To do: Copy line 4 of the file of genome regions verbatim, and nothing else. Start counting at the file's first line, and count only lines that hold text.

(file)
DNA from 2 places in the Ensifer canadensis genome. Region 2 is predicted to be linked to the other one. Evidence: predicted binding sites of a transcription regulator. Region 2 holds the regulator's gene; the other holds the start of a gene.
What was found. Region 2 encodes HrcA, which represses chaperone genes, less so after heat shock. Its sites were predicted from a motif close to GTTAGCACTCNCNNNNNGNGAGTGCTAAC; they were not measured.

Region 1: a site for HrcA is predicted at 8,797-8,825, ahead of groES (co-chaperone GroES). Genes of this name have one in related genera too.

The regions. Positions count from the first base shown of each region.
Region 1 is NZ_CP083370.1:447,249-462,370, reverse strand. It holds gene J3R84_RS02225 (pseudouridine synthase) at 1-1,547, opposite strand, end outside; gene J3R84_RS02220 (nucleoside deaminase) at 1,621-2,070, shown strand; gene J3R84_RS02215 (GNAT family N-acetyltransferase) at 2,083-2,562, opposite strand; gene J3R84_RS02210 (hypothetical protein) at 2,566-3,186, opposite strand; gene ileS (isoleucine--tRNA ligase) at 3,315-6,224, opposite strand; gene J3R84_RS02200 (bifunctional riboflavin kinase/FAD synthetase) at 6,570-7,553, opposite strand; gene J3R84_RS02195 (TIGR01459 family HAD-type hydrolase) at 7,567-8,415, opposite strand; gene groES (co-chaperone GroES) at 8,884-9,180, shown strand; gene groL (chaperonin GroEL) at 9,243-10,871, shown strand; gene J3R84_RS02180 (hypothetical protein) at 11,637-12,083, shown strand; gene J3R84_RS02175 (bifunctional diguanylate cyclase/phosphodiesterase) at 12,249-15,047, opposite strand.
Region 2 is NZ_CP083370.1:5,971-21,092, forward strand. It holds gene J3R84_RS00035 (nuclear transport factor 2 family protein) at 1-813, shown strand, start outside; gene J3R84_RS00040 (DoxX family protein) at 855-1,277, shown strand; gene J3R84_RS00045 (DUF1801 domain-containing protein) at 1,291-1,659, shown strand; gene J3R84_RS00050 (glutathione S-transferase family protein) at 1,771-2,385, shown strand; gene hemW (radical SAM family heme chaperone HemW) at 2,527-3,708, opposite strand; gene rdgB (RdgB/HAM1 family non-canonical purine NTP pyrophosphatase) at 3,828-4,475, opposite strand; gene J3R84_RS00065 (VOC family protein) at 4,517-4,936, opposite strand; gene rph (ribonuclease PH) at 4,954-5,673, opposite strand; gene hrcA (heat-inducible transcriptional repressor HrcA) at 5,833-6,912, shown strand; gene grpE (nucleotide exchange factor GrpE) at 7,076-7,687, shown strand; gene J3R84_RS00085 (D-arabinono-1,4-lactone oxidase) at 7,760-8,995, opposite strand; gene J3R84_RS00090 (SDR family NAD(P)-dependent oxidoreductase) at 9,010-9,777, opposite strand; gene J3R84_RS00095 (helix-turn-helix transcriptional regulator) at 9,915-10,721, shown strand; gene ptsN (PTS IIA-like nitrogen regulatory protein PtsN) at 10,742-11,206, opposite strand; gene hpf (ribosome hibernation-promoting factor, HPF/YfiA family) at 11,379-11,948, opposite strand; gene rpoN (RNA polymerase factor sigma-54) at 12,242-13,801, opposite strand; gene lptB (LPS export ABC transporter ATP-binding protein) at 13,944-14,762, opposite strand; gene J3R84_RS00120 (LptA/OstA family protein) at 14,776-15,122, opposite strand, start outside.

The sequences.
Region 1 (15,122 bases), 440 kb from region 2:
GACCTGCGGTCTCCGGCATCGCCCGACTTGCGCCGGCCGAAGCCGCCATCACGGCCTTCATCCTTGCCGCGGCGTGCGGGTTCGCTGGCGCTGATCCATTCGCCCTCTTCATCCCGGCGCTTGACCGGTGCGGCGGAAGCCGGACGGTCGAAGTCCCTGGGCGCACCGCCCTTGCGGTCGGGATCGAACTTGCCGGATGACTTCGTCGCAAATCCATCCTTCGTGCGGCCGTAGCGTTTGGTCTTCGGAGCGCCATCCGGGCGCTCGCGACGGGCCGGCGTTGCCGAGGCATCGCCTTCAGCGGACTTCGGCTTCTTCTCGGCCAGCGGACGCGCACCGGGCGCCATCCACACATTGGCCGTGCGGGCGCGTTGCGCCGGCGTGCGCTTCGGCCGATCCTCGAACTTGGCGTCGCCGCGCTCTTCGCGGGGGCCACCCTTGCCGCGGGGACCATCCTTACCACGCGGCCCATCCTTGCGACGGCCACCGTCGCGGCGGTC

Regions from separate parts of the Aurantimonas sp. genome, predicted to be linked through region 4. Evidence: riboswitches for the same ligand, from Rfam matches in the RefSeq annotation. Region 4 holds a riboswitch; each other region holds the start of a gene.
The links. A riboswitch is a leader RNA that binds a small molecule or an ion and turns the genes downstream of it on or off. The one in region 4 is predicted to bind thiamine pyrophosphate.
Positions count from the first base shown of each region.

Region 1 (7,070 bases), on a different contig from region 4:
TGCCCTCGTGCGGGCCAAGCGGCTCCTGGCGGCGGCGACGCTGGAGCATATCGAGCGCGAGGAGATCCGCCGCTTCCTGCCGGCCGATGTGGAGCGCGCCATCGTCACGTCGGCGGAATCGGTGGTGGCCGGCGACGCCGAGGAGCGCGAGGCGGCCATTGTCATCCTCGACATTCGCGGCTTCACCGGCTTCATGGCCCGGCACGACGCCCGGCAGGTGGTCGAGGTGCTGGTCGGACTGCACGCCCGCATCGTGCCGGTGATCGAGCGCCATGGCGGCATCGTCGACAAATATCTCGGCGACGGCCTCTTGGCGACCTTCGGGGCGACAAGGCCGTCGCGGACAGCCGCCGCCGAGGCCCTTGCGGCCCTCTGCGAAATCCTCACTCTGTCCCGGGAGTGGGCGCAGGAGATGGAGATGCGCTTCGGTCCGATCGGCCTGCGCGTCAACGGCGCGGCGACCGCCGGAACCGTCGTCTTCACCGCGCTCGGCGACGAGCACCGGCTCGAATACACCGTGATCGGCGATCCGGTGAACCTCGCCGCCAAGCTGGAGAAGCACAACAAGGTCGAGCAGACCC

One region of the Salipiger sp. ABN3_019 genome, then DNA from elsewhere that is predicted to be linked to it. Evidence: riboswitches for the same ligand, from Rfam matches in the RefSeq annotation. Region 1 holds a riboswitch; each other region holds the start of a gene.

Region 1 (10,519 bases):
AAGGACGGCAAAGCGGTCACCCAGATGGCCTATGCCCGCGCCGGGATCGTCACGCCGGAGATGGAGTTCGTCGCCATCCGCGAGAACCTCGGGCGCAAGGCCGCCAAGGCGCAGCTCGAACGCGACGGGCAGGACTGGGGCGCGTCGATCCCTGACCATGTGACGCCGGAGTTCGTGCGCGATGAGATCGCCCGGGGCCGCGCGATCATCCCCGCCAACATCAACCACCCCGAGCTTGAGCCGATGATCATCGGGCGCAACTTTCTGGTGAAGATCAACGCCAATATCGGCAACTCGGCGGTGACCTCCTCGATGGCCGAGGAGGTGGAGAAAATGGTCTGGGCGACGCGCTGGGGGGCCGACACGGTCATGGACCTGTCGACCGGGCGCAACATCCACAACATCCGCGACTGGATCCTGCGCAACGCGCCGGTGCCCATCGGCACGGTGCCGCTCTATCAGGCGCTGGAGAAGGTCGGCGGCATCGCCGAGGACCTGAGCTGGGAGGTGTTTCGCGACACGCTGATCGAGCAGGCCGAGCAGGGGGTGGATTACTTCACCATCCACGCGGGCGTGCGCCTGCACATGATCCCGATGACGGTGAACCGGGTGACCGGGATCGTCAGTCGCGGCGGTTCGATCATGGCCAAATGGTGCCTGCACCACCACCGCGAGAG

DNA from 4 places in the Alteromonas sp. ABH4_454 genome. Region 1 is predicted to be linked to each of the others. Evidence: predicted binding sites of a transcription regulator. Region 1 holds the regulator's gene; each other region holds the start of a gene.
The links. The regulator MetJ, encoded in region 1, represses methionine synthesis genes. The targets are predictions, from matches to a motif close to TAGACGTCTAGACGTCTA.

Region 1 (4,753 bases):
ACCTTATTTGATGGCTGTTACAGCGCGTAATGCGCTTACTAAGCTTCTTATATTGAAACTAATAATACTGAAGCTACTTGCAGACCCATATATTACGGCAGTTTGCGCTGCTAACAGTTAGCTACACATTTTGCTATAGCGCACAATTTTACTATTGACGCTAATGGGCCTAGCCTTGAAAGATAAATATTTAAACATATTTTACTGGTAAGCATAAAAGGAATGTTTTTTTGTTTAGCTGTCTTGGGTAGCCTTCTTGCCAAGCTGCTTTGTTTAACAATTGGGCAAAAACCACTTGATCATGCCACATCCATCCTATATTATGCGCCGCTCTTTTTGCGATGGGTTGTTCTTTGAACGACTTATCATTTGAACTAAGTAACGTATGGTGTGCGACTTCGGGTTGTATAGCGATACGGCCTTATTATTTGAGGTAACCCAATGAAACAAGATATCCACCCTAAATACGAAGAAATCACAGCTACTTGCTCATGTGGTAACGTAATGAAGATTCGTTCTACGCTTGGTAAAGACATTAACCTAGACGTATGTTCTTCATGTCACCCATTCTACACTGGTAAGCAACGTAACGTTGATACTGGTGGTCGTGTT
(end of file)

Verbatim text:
The regions. Positions count from the first base shown of each region.